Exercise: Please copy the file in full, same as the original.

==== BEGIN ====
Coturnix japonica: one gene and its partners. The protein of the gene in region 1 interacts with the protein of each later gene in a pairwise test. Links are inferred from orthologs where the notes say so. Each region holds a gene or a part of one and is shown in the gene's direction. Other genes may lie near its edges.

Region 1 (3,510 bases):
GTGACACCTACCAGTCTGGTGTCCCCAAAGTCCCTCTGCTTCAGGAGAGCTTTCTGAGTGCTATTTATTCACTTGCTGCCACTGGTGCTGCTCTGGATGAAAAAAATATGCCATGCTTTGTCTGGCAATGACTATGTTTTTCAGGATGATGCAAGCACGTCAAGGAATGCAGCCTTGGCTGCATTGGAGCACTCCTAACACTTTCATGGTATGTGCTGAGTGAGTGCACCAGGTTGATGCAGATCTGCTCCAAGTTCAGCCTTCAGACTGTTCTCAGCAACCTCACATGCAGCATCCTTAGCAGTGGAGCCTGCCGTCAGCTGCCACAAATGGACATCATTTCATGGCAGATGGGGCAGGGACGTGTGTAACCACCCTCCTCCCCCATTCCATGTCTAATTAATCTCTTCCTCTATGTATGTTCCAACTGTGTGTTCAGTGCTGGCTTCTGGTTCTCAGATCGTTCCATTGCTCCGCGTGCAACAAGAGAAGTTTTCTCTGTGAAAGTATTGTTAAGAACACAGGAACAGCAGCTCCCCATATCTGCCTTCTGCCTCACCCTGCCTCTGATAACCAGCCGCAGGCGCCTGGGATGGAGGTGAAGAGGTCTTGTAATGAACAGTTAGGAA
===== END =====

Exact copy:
Coturnix japonica: one gene and its partners. The protein of the gene in region 1 interacts with the protein of each later gene in a pairwise test. Links are inferred from orthologs where the notes say so. Each region holds a gene or a part of one and is shown in the gene's direction. Other genes may lie near its edges.

Region 1 (3,510 bases):
GTGACACCTACCAGTCTGGTGTCCCCAAAGTCCCTCTGCTTCAGGAGAGCTTTCTGAGTGCTATTTATTCACTTGCTGCCACTGGTGCTGCTCTGGATGAAAAAAATATGCCATGCTTTGTCTGGCAATGACTATGTTTTTCAGGATGATGCAAGCACGTCAAGGAATGCAGCCTTGGCTGCATTGGAGCACTCCTAACACTTTCATGGTATGTGCTGAGTGAGTGCACCAGGTTGATGCAGATCTGCTCCAAGTTCAGCCTTCAGACTGTTCTCAGCAACCTCACATGCAGCATCCTTAGCAGTGGAGCCTGCCGTCAGCTGCCACAAATGGACATCATTTCATGGCAGATGGGGCAGGGACGTGTGTAACCACCCTCCTCCCCCATTCCATGTCTAATTAATCTCTTCCTCTATGTATGTTCCAACTGTGTGTTCAGTGCTGGCTTCTGGTTCTCAGATCGTTCCATTGCTCCGCGTGCAACAAGAGAAGTTTTCTCTGTGAAAGTATTGTTAAGAACACAGGAACAGCAGCTCCCCATATCTGCCTTCTGCCTCACCCTGCCTCTGATAACCAGCCGCAGGCGCCTGGGATGGAGGTGAAGAGGTCTTGTAATGAACAGTTAGGAA